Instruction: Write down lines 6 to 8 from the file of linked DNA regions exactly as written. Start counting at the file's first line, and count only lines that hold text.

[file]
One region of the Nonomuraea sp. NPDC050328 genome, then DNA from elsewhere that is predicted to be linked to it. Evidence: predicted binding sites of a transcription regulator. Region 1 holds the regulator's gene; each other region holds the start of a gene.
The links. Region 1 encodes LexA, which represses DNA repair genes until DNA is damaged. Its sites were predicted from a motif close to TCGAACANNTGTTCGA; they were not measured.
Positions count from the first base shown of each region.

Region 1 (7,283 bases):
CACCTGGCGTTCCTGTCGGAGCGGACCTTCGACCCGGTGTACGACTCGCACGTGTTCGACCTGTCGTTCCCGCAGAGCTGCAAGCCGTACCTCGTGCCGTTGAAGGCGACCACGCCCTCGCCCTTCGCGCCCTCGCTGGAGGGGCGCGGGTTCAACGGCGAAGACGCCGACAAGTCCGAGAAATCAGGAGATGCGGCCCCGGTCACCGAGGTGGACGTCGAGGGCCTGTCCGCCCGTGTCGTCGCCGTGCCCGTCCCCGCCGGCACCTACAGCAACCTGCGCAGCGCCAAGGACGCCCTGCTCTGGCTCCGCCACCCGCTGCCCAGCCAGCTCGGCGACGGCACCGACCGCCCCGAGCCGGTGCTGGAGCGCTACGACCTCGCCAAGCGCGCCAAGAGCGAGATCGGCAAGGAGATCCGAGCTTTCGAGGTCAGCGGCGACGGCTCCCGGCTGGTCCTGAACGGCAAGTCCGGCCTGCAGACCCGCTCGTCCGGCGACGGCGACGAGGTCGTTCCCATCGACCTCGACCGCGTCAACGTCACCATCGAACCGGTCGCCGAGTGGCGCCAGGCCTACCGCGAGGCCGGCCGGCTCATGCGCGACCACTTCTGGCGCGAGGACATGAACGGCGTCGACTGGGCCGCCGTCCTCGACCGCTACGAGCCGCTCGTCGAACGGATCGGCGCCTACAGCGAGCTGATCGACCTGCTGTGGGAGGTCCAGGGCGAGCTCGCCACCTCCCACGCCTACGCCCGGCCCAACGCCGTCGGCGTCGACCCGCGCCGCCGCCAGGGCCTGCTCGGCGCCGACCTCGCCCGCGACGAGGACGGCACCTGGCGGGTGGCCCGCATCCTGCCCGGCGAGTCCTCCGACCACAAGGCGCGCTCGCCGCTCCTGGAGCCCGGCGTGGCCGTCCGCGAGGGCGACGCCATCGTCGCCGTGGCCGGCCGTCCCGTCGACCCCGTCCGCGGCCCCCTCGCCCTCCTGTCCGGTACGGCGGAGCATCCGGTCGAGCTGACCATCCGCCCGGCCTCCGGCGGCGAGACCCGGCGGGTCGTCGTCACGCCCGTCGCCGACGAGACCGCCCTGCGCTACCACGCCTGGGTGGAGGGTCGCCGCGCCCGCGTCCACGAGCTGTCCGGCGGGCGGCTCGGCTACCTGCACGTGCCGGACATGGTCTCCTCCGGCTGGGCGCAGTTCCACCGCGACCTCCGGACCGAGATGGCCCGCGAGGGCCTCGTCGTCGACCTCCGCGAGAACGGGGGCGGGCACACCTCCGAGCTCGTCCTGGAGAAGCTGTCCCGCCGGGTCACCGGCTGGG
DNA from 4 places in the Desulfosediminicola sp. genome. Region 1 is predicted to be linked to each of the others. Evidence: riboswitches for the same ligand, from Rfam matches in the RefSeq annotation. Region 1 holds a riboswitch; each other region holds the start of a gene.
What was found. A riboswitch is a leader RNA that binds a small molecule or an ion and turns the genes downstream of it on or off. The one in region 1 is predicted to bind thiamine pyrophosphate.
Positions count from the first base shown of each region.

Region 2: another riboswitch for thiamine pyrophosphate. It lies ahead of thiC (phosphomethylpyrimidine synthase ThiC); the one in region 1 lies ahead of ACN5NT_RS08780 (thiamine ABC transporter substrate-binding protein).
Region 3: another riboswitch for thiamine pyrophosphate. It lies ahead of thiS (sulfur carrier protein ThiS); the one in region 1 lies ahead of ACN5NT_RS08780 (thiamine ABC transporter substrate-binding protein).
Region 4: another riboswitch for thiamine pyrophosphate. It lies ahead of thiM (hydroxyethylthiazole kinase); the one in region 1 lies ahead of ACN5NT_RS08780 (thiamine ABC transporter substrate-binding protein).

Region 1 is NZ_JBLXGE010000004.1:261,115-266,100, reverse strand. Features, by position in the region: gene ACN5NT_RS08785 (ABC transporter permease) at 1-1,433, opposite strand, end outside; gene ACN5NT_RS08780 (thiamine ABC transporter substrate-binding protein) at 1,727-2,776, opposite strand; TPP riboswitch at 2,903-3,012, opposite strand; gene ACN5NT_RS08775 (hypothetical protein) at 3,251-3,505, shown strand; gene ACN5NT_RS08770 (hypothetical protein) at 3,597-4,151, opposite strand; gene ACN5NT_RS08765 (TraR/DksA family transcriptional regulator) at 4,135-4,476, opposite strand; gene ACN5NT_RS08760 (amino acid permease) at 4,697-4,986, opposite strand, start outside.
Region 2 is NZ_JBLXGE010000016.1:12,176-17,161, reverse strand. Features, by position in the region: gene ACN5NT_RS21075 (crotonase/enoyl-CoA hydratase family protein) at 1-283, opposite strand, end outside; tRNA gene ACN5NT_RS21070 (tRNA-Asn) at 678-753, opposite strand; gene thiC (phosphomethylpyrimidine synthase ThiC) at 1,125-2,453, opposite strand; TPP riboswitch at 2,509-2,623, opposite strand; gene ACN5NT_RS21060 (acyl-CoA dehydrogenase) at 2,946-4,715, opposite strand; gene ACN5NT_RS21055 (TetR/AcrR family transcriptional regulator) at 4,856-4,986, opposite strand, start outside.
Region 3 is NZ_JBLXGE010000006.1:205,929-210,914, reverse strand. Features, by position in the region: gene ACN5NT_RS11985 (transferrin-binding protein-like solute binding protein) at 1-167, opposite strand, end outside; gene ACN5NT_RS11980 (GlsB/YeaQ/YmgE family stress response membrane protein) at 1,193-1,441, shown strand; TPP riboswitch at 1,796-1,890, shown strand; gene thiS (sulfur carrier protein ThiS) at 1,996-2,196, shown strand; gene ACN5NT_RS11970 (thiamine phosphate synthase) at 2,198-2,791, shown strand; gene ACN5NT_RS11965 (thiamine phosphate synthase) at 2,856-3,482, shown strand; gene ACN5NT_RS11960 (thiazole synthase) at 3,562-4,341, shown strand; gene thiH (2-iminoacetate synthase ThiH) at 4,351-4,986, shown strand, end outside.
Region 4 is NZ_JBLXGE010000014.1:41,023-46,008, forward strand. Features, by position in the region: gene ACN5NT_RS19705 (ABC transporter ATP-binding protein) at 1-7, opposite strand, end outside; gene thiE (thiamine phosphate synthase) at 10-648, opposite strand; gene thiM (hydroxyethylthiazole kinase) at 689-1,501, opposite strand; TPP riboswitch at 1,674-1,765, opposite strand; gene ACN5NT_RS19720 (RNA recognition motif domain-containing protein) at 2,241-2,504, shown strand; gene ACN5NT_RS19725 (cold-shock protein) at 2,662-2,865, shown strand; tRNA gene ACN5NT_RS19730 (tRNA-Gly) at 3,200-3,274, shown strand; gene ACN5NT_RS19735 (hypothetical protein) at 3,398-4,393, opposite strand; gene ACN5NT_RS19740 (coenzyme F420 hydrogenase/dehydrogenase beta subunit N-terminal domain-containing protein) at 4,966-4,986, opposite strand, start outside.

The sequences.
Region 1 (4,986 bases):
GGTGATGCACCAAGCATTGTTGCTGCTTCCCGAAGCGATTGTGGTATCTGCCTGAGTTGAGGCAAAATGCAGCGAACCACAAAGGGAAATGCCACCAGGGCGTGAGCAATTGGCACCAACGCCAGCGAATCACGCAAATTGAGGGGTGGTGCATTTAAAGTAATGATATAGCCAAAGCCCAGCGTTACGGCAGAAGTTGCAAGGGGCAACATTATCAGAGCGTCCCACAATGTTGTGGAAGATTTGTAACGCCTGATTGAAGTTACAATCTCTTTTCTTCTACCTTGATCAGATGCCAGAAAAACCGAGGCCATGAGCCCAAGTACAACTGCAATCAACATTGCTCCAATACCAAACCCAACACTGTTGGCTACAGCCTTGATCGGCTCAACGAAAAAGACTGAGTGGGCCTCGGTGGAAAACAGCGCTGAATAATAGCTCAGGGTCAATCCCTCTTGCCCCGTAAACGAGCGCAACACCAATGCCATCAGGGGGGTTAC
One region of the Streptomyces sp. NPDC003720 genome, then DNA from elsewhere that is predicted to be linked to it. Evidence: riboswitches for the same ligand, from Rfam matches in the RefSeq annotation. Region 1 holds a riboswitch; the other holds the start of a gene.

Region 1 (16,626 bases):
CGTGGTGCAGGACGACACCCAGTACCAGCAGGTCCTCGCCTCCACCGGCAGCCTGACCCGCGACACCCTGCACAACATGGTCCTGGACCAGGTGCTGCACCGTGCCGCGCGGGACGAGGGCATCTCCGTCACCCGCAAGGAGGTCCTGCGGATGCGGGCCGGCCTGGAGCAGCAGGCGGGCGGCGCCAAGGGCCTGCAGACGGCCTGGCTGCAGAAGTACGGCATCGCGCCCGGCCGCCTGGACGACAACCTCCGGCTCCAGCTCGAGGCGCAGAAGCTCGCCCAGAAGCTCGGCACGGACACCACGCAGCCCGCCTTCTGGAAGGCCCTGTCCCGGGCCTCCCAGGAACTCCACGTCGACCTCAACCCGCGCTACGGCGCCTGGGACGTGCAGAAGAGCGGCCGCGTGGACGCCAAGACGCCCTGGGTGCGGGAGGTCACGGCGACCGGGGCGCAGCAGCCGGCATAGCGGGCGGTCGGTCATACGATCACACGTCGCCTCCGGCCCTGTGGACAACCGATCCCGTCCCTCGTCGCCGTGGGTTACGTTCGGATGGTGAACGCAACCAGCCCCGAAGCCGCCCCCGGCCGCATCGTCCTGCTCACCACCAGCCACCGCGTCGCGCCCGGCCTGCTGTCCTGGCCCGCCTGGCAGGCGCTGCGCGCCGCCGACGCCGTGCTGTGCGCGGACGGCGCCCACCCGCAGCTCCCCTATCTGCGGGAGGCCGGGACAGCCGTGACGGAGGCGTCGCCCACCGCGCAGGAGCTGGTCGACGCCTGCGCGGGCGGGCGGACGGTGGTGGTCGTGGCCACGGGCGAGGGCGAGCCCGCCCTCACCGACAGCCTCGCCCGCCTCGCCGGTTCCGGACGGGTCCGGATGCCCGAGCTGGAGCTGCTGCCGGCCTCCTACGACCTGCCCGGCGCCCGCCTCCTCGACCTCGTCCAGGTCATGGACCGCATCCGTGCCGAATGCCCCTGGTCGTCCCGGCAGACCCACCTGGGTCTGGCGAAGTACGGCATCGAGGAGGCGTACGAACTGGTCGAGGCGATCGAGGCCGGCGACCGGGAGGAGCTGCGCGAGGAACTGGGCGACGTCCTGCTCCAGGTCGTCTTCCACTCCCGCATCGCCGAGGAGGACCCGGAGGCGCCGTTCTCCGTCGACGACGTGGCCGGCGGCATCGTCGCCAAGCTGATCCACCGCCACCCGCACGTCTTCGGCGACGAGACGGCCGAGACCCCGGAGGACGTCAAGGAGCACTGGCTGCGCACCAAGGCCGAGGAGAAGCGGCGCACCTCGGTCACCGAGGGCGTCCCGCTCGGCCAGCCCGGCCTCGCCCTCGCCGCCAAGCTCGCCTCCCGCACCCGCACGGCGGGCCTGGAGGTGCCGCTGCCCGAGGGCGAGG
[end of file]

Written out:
DNA from 4 places in the Desulfosediminicola sp. genome. Region 1 is predicted to be linked to each of the others. Evidence: riboswitches for the same ligand, from Rfam matches in the RefSeq annotation. Region 1 holds a riboswitch; each other region holds the start of a gene.
What was found. A riboswitch is a leader RNA that binds a small molecule or an ion and turns the genes downstream of it on or off. The one in region 1 is predicted to bind thiamine pyrophosphate.
Positions count from the first base shown of each region.